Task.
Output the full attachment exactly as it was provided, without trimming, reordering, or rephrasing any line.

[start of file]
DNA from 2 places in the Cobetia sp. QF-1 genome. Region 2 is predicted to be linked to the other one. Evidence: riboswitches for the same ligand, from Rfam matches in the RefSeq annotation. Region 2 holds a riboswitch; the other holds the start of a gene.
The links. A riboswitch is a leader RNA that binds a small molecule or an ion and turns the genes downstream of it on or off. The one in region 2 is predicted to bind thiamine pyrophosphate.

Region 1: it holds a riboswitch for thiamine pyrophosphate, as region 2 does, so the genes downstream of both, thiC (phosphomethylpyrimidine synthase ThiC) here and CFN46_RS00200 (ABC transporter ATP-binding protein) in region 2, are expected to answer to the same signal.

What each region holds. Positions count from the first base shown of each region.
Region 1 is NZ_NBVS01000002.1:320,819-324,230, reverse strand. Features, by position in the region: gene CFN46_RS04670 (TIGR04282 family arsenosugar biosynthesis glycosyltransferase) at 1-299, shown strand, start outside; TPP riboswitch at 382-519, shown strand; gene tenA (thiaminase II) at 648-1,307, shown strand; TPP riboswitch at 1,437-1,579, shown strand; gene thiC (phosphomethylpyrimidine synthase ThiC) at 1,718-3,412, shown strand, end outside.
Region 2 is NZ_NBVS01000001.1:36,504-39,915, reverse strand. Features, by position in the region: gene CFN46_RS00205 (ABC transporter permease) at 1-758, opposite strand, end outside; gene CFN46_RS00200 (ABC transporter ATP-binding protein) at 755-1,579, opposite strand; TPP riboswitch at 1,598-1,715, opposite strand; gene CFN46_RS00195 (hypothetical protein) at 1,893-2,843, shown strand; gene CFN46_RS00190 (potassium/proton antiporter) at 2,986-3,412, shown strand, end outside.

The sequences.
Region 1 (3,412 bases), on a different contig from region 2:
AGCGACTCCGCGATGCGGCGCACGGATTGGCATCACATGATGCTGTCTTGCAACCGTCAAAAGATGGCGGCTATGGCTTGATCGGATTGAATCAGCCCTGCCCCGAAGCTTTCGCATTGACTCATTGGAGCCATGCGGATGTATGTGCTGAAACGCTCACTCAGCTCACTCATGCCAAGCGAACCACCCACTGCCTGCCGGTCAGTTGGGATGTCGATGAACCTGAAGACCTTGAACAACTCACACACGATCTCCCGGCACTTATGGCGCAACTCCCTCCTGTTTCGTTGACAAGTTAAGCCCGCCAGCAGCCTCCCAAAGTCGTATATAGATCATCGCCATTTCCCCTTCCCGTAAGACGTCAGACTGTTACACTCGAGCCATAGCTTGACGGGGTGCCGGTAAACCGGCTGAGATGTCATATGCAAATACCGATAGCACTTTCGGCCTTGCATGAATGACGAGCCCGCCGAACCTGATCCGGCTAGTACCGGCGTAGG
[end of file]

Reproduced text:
DNA from 2 places in the Cobetia sp. QF-1 genome. Region 2 is predicted to be linked to the other one. Evidence: riboswitches for the same ligand, from Rfam matches in the RefSeq annotation. Region 2 holds a riboswitch; the other holds the start of a gene.
The links. A riboswitch is a leader RNA that binds a small molecule or an ion and turns the genes downstream of it on or off. The one in region 2 is predicted to bind thiamine pyrophosphate.

Region 1: it holds a riboswitch for thiamine pyrophosphate, as region 2 does, so the genes downstream of both, thiC (phosphomethylpyrimidine synthase ThiC) here and CFN46_RS00200 (ABC transporter ATP-binding protein) in region 2, are expected to answer to the same signal.

What each region holds. Positions count from the first base shown of each region.
Region 1 is NZ_NBVS01000002.1:320,819-324,230, reverse strand. Features, by position in the region: gene CFN46_RS04670 (TIGR04282 family arsenosugar biosynthesis glycosyltransferase) at 1-299, shown strand, start outside; TPP riboswitch at 382-519, shown strand; gene tenA (thiaminase II) at 648-1,307, shown strand; TPP riboswitch at 1,437-1,579, shown strand; gene thiC (phosphomethylpyrimidine synthase ThiC) at 1,718-3,412, shown strand, end outside.
Region 2 is NZ_NBVS01000001.1:36,504-39,915, reverse strand. Features, by position in the region: gene CFN46_RS00205 (ABC transporter permease) at 1-758, opposite strand, end outside; gene CFN46_RS00200 (ABC transporter ATP-binding protein) at 755-1,579, opposite strand; TPP riboswitch at 1,598-1,715, opposite strand; gene CFN46_RS00195 (hypothetical protein) at 1,893-2,843, shown strand; gene CFN46_RS00190 (potassium/proton antiporter) at 2,986-3,412, shown strand, end outside.

The sequences.
Region 1 (3,412 bases), on a different contig from region 2:
AGCGACTCCGCGATGCGGCGCACGGATTGGCATCACATGATGCTGTCTTGCAACCGTCAAAAGATGGCGGCTATGGCTTGATCGGATTGAATCAGCCCTGCCCCGAAGCTTTCGCATTGACTCATTGGAGCCATGCGGATGTATGTGCTGAAACGCTCACTCAGCTCACTCATGCCAAGCGAACCACCCACTGCCTGCCGGTCAGTTGGGATGTCGATGAACCTGAAGACCTTGAACAACTCACACACGATCTCCCGGCACTTATGGCGCAACTCCCTCCTGTTTCGTTGACAAGTTAAGCCCGCCAGCAGCCTCCCAAAGTCGTATATAGATCATCGCCATTTCCCCTTCCCGTAAGACGTCAGACTGTTACACTCGAGCCATAGCTTGACGGGGTGCCGGTAAACCGGCTGAGATGTCATATGCAAATACCGATAGCACTTTCGGCCTTGCATGAATGACGAGCCCGCCGAACCTGATCCGGCTAGTACCGGCGTAGG